(Reuters) – American Airlines said on Wednesday it could seek a larger loan from the U.S. Treasury Department, while airline union leaders were due to meet with senior congressional Democrats regarding a second round of payroll aid for the sector.
U.S. airlines received $25 billion in payroll grants under the Coronavirus Aid, Relief, and Economic Security (CARES) Act in March and have been lobbying for a six-month extension to protect tens of thousands of jobs that are at risk when the first round expires this month.
The CARES Act also offered airlines another $25 billion in loans. American is taking $4.75 billion of that pot, and its chief financial officer said it could apply for more if other airlines do not take their share.
Southwest Airlines, for example, has already said it is not applying for the government loans.
Airlines continue to suffer a drastic downturn in demand due to the coronavirus pandemic, with the largest airlines each burning through around $1 billion a month of cash.
The sector does not expect a meaningful recovery in demand until there is a widely accepted COVID-19 treatment or vaccine, which could stimulate pent-up demand and the need for trained workers.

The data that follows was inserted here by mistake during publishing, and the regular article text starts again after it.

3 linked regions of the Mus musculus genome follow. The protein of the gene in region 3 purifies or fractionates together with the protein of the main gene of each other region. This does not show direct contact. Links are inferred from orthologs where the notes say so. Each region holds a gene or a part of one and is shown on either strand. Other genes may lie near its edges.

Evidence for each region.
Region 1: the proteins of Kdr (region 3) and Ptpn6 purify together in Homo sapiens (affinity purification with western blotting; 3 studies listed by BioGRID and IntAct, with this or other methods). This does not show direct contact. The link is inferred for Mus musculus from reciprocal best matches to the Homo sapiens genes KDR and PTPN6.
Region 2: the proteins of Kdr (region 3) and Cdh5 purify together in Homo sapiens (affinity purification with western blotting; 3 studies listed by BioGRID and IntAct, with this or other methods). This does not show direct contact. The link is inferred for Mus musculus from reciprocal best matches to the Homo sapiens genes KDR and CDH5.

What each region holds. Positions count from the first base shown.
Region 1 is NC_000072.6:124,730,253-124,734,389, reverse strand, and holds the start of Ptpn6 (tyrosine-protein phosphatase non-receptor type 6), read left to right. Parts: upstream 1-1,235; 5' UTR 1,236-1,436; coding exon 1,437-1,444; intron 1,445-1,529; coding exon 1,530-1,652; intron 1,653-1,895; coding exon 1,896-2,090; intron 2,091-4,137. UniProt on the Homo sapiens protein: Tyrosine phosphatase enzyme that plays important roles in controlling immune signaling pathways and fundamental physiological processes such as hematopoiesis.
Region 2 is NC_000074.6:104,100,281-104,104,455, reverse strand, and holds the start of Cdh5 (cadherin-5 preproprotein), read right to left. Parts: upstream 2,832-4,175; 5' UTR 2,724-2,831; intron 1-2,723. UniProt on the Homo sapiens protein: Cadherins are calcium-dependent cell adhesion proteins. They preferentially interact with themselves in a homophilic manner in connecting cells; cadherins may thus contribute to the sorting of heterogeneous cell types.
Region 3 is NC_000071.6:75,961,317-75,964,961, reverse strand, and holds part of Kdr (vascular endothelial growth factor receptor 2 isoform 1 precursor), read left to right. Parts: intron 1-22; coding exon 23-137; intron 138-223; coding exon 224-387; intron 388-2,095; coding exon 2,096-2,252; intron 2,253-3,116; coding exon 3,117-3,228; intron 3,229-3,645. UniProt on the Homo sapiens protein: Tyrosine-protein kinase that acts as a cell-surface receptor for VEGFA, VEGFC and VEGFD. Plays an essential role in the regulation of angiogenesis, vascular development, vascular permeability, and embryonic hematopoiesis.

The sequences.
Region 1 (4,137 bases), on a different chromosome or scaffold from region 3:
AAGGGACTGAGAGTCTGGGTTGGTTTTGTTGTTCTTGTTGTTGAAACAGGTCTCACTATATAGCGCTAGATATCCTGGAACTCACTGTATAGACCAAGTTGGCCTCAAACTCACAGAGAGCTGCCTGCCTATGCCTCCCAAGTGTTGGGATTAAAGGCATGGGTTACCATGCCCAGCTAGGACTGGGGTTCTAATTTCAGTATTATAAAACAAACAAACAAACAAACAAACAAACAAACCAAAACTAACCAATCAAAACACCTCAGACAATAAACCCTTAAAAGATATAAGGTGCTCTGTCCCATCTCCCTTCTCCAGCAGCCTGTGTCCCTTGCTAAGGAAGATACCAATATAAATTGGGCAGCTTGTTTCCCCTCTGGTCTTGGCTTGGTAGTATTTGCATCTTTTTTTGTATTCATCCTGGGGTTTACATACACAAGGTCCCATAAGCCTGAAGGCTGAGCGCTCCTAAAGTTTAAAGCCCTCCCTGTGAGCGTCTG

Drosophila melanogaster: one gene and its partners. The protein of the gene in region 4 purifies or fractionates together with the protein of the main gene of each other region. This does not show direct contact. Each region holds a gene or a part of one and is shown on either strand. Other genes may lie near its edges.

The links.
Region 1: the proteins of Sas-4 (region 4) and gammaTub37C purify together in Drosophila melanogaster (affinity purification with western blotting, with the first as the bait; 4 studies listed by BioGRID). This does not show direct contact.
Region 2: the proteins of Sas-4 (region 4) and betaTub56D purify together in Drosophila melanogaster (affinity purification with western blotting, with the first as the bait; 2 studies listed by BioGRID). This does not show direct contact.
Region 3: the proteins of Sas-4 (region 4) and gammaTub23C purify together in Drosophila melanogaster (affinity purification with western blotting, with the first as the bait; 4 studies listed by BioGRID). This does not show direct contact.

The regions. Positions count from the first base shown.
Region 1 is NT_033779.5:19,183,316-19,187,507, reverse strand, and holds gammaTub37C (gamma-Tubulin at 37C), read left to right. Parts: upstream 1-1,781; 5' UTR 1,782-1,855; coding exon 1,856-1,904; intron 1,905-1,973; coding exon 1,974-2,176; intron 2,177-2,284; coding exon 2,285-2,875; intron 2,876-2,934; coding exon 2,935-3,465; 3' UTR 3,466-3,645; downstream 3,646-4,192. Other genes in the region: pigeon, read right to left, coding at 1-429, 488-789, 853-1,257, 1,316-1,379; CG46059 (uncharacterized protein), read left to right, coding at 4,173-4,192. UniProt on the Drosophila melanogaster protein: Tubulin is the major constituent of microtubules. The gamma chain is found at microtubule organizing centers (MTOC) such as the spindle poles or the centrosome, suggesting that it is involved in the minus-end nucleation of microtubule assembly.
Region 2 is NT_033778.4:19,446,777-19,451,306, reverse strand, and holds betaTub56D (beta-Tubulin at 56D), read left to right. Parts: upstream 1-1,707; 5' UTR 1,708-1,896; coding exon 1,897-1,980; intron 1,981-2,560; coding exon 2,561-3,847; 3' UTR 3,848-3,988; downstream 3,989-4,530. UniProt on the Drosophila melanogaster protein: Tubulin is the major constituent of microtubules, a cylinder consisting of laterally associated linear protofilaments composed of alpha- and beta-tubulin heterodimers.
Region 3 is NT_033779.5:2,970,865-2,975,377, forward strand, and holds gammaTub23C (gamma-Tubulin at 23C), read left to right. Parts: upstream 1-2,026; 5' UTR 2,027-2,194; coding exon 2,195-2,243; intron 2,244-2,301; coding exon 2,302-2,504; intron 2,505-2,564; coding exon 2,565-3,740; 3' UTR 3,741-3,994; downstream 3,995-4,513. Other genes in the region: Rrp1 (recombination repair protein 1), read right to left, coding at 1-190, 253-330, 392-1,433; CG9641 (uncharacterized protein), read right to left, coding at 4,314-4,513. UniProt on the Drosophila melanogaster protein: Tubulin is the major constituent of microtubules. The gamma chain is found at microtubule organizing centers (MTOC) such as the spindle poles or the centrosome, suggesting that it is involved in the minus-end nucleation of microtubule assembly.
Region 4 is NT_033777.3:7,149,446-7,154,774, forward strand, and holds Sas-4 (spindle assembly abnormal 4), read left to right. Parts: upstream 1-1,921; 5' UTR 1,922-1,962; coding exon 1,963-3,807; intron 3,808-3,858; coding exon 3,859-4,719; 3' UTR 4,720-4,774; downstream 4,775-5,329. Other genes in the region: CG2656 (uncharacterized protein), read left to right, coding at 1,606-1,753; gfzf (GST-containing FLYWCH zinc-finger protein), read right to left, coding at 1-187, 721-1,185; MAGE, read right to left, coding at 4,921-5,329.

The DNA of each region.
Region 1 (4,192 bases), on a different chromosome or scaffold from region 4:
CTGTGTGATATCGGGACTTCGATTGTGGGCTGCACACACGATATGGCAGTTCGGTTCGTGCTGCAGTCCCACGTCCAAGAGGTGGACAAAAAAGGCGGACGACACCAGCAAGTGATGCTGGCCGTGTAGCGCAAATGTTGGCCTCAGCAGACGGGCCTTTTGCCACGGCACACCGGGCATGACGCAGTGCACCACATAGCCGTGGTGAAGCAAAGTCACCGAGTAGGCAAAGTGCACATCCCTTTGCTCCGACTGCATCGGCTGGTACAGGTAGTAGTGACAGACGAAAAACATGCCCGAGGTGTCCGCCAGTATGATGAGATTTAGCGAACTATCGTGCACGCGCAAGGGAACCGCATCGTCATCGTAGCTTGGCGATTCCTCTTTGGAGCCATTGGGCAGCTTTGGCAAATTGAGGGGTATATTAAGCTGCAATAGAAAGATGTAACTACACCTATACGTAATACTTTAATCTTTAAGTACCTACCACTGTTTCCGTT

American has the largest debt load of its competitors and said on Wednesday it is discussing with Boeing Co deferring the delivery of 18 737 MAX jets.
A proposal from the Republican-led U.S. Senate on Tuesday for additional coronavirus relief did not include new government assistance for U.S. airlines or airports but is considered a starting point for talks with Democrats.
The global race for a coronavirus vaccine suffered a setback on Wednesday when AstraZeneca Plc suspended its global trials after an unexplained illness in a participant, and Delta Chief Financial Officer Paul Jacobson warned that any vaccine must be followed by broad vaccinations, a process he said could take between six and 12 months.
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